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Android Wear's latest update adds GPS support and offline music playback

Brad Molen
10.23.14
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Android Wear, Google's four-month-old wearables platform, is off to a good start. But like all nascent systems, there are still plenty of areas that need some TLC. It's got a lot of features and developer support, but it's practically useless if you want to use your smartwatch as a fitness tracker and leave your phone at home. Over the next few days, Google will push a new update to the LG G Watch, Moto 360 and Samsung Gear Live that will make your smart timepiece more useful when it's not tethered to your handset.

The new update comes with two major features. The first is GPS support, which makes it possible for Wear apps to track distance, routes, elevation and speed without having a phone nearby. This is a welcome feature for runners, hikers and bicyclists who don't like exercising or training with armband cases or handling extra baggage during their workouts. Sadly, this doesn't do any good for existing Wear users whose devices don't come with built-in GPS sensors; the first one to get this feature will be the Sony SmartWatch 3, which is now ready for pre-order on Verizon's website and coming soon to the Play Store.

Fortunately, every Wear watch will receive the new update's second main feature: Direct Bluetooth pairing. You can connect Bluetooth headphones directly to your watch, which means you'll now be able to store music on your watch and listen to your playlists offline, even when your Android phone isn't within range. Granted, every existing Wear smartwatch comes with a mere 4GB, so you won't be able to store your vast library until new models with more storage are released, but it should at least get you through a few workouts before it's time to switch out your tunes.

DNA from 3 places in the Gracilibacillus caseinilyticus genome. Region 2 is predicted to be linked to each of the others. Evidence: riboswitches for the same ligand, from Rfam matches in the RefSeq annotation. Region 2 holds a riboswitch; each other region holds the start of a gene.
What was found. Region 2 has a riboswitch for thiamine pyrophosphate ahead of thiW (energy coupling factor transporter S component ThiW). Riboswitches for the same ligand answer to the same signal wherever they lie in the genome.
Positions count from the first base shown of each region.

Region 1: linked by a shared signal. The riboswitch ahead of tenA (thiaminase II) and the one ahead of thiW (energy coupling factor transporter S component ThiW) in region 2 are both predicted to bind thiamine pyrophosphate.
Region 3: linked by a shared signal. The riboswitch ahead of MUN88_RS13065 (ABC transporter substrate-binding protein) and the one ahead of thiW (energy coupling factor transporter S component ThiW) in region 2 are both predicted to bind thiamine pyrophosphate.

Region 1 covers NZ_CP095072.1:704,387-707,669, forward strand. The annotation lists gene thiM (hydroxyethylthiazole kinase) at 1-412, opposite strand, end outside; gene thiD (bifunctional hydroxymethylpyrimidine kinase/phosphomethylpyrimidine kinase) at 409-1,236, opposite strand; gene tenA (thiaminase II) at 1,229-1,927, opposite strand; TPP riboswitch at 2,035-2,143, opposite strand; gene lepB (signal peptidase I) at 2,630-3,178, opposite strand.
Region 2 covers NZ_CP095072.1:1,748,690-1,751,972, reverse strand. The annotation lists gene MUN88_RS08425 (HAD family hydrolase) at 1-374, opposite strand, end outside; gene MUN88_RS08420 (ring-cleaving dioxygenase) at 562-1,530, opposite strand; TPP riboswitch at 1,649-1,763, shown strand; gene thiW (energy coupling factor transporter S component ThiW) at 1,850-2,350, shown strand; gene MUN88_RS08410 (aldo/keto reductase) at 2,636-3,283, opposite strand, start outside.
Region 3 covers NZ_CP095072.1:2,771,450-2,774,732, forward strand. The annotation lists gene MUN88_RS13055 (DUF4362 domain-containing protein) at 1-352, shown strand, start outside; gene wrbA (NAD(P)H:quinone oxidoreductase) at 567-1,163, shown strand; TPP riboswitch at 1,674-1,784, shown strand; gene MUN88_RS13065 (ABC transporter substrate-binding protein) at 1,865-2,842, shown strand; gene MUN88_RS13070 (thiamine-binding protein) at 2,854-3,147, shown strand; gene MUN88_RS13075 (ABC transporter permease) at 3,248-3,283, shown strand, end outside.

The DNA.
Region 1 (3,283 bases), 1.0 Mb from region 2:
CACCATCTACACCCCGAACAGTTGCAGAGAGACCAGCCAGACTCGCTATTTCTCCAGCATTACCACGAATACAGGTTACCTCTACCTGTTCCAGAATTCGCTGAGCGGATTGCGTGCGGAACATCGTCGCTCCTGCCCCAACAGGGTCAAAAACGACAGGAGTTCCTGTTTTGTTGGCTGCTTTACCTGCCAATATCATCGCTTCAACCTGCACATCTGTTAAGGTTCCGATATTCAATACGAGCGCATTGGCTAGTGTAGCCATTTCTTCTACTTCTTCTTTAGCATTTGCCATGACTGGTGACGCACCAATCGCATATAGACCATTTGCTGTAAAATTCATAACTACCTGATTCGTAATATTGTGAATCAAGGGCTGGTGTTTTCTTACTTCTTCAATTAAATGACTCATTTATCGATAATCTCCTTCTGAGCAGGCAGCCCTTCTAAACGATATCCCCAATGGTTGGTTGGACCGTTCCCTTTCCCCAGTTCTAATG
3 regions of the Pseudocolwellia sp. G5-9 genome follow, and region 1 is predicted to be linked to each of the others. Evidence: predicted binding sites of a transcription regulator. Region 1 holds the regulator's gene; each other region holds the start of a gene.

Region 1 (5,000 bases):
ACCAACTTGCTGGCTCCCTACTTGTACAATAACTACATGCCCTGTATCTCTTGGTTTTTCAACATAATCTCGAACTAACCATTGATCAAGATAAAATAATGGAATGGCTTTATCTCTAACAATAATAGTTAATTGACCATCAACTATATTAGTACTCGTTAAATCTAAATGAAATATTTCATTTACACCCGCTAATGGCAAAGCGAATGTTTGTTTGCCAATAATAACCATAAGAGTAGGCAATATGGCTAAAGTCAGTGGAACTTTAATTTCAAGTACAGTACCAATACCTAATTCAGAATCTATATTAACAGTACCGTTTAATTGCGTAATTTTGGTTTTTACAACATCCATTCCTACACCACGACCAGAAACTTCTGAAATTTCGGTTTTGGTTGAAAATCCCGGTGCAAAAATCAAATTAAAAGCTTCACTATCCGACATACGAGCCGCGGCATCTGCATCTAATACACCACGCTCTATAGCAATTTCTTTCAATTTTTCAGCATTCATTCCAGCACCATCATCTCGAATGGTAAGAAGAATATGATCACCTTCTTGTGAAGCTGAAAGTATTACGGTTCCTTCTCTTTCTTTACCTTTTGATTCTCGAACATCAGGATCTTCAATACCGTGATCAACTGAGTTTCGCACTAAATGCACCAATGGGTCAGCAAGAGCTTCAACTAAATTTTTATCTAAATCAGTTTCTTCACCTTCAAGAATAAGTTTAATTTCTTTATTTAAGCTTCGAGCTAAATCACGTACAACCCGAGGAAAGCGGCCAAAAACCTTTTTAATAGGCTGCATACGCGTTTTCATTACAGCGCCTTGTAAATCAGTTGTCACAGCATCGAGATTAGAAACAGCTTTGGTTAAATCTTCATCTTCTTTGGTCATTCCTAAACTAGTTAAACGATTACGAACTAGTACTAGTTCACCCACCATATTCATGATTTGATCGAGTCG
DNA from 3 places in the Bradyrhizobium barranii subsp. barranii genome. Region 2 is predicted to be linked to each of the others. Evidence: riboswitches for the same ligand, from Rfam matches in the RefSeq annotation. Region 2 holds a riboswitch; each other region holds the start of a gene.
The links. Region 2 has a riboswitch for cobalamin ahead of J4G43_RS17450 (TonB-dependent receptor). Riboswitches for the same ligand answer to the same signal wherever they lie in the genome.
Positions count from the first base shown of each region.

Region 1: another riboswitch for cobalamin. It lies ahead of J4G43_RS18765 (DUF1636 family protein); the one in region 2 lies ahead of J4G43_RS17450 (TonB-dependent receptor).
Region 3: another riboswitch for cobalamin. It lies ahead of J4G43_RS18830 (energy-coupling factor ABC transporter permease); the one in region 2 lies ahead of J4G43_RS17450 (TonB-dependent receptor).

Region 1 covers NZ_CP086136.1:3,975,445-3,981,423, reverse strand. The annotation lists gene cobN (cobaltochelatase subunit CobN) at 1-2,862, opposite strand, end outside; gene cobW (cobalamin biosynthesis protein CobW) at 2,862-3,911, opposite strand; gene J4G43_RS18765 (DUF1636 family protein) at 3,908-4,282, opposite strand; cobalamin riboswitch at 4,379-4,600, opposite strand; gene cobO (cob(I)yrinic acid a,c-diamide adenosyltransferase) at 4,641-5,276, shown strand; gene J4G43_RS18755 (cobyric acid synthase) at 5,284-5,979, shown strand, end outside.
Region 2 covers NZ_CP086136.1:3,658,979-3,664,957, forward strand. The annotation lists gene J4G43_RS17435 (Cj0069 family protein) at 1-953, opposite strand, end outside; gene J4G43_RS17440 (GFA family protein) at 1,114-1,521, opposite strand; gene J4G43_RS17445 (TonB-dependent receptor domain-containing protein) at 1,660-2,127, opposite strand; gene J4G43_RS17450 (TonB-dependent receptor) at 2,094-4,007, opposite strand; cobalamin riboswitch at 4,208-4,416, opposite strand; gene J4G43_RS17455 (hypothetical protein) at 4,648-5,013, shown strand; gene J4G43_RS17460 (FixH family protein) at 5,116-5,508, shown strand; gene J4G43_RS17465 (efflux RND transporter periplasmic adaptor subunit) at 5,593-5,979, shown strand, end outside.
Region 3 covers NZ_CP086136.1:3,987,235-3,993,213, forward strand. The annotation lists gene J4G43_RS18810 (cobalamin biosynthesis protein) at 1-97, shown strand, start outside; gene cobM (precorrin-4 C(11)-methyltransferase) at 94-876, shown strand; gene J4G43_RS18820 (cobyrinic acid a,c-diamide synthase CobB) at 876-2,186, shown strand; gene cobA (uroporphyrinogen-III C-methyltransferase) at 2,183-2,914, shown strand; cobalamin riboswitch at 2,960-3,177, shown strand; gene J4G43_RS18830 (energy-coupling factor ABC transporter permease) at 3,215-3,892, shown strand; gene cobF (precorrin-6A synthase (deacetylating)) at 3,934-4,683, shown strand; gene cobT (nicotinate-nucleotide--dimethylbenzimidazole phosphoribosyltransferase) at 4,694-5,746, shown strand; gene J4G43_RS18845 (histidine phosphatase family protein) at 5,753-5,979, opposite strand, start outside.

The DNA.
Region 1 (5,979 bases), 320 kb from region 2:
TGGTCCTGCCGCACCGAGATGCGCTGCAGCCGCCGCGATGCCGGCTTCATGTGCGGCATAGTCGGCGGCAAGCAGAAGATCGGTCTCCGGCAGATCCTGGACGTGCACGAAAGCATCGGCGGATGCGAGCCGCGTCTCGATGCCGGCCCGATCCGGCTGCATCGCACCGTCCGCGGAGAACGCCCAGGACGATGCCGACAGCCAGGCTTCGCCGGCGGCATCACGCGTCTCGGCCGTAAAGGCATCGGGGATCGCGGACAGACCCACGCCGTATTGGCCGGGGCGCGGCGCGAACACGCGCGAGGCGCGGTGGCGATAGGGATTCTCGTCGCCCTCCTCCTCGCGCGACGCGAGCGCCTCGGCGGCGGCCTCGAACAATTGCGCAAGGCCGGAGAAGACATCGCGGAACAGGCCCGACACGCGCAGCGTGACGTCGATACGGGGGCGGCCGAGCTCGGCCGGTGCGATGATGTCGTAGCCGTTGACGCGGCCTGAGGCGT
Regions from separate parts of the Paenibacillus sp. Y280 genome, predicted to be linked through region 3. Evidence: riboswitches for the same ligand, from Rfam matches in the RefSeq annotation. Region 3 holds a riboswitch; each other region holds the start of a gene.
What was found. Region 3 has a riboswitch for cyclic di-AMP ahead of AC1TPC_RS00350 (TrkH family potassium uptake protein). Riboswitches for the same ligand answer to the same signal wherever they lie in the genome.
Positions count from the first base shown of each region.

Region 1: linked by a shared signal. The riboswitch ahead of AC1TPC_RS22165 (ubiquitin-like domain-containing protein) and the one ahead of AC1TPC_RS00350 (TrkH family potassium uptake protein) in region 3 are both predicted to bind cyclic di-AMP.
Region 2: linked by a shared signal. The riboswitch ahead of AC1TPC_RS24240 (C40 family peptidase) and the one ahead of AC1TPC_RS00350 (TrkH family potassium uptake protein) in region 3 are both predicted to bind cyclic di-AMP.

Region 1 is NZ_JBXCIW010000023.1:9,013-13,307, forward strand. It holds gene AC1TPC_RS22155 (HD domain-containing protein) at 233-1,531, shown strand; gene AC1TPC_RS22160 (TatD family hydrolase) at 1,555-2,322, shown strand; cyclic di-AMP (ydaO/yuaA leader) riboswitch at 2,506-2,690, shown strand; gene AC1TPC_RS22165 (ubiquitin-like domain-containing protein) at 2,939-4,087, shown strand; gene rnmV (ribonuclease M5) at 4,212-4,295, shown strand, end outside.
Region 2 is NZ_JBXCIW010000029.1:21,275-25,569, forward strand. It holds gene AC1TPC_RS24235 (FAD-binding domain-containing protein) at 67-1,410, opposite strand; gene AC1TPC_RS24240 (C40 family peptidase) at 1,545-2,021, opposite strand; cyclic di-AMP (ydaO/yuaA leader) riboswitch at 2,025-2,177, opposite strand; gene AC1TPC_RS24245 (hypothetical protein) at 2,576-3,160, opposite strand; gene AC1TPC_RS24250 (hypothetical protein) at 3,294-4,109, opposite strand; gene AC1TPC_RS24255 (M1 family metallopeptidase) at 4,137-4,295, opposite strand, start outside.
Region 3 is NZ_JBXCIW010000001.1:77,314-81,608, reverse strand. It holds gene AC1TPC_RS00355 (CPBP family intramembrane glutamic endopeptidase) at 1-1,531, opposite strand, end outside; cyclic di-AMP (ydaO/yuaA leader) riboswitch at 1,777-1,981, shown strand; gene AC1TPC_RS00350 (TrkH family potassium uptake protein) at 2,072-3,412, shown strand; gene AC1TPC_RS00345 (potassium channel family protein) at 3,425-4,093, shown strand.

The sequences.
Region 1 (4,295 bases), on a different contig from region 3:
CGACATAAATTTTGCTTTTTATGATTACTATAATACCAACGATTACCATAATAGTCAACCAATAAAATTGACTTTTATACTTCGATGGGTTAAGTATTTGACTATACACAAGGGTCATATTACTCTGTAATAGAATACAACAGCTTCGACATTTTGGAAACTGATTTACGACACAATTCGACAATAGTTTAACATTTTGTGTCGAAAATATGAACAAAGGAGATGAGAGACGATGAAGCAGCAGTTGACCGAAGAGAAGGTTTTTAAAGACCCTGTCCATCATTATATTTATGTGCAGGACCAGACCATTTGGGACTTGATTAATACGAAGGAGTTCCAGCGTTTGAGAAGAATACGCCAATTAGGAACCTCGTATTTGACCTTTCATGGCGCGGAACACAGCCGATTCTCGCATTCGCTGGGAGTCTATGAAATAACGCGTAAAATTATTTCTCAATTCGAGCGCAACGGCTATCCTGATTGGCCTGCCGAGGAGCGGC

Lastly, Google hasn't given any official word on how many Wear-enabled apps are in the Play Store, but it mentioned today that it's somewhere in the "tens of thousands" -- not too shabby in four months time, and it's large enough to be a pain to search through all of them. But the company has organized this ever-growing list into eight collections to assist you in your quest for the perfect watch app: Health and Fitness, Travel, Social, Tools, Productivity, Communication, Featured and miscellaneous.

This update, which rolls out to existing Wear devices over the next few days, is admittedly small. However, it's a solid indication that Google understands that its wearables need to be able to work independently and still be functional without having to be tethered to a smartphone all the time. And for potential buyers trying to find the perfect blend of fitness band and smartwatch, updates like this are absolutely essential to even consider it.

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